Strategy execution

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Understanding Strategy execution

Chess as a metaphor

Steven Cramton and Zackary Stephen were chess buddies who met at a local club in New Hampshire in the US. They had spent a few years honing their skills at the game and Stephen, in particular, was keen on chess programming. They entered a “freestyle” tournament that year which attracted several teams of grandmasters aided by computers. The tournament was played remotely, online, via the servers of Both Cramton and Stephen were amateurs, they had day jobs and were effectively unknown in the world of competitive chess. But they had some clever tricks up their sleeve. For one, they had developed a database of personal strategies that showed which of the two players typically had greater success when faced with similar situations. ‘We had really good methodology for when to use the computer and when to use our human judgement’–Zackary Stephen “We did have a really extensive database that I worked on for four or five years before that,” remembers Stephen. “Steve had contributed to it.” They also had three PCs chugging through the numbers and these had been specially prepared by Stephen. But crucially, they knew how to actually play a cyborg game. “We had really good methodology for when to use the computer and when to use our human judgement, that elevated our advantage,” Stephen says. Cheaters’ charter And in the end, it all paid off – they won the tournament, leaving grandmasters and some well-known programs in their wake. It was quite a shock but it proved the theory worked: certain human skills were still unmatched by machines when it came to chess and using those skills cleverly and co-operatively could make a team unbeatable. Humans playing alongside machines are thought of as the strongest chess-playing entities possible. (1)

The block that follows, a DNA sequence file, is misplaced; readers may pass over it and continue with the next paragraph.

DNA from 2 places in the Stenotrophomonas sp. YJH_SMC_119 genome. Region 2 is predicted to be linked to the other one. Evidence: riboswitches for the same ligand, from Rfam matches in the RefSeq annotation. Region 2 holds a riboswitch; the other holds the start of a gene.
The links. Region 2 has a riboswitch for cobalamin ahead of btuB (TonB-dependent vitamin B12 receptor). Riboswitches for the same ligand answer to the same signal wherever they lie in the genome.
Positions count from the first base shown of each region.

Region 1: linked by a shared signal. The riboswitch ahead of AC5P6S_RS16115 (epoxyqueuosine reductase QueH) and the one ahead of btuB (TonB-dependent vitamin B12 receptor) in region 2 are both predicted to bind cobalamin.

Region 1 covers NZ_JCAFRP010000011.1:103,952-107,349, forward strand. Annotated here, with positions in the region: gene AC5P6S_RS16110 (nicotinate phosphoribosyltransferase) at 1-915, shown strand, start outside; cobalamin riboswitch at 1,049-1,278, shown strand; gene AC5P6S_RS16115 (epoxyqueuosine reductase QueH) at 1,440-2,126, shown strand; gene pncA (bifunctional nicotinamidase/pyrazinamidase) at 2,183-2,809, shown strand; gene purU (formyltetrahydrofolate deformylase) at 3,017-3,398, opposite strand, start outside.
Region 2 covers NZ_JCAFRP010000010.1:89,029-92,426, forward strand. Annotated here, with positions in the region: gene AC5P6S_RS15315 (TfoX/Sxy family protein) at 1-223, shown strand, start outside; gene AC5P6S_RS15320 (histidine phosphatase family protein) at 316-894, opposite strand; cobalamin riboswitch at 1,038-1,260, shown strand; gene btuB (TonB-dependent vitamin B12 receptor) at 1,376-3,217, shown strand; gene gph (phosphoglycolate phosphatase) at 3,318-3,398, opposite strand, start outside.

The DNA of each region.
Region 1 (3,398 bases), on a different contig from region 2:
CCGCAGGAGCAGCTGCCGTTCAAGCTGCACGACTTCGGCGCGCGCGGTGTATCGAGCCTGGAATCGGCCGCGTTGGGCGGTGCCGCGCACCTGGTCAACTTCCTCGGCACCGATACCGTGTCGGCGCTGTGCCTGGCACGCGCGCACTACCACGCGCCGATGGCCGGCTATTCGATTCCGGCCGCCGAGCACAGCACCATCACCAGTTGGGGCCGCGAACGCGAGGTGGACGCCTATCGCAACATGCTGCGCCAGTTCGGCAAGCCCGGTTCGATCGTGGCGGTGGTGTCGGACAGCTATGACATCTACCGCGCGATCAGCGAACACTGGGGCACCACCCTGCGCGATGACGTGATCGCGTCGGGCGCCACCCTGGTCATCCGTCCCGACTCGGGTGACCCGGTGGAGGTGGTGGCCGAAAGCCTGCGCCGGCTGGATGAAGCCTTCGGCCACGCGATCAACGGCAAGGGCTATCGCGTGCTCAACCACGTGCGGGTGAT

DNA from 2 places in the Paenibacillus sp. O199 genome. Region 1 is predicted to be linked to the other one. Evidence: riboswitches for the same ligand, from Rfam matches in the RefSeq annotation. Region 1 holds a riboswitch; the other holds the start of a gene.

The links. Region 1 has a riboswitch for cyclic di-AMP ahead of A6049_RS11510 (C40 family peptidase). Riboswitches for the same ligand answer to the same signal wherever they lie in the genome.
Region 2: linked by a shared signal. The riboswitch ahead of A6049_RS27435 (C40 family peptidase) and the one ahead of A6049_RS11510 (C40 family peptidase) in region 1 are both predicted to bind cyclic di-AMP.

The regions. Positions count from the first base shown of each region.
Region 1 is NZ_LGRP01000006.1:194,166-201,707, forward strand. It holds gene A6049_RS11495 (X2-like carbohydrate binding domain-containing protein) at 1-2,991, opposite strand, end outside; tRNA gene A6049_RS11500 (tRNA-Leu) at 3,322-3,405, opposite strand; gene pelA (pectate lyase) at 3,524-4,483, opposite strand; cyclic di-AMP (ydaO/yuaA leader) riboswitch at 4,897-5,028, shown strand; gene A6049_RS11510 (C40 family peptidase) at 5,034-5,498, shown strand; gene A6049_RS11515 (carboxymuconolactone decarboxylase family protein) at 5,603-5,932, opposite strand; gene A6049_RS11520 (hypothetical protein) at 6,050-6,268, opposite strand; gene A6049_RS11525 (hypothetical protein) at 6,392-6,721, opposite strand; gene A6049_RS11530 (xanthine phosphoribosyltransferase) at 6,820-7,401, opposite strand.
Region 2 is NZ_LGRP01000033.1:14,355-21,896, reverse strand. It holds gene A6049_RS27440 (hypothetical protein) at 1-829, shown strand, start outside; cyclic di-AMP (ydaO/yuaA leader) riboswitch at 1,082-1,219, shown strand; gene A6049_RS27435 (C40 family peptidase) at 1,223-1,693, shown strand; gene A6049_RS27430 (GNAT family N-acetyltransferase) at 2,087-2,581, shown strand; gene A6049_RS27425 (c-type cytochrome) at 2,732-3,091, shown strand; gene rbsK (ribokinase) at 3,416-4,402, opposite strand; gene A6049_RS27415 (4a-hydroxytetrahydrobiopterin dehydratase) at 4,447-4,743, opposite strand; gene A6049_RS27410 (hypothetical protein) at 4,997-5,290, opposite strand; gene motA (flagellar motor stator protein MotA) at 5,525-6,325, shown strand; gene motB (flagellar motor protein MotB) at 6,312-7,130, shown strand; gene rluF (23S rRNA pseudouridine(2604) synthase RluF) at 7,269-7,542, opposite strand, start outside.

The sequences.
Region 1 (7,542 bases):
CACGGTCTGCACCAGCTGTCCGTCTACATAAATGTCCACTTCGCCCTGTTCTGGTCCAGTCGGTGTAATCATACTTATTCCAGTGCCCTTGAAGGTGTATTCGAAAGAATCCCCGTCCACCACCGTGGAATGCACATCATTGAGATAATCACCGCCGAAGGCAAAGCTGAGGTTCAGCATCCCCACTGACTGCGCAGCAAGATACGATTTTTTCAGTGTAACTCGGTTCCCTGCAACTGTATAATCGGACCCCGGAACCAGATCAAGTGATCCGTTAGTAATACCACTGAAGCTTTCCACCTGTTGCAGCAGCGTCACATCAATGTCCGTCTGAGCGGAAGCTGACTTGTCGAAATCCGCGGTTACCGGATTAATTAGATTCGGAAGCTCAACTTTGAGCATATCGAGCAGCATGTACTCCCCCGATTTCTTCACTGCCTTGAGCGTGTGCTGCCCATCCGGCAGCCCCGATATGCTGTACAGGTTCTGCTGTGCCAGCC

(1) The cyborg chess players that can’t be beaten - BBC Future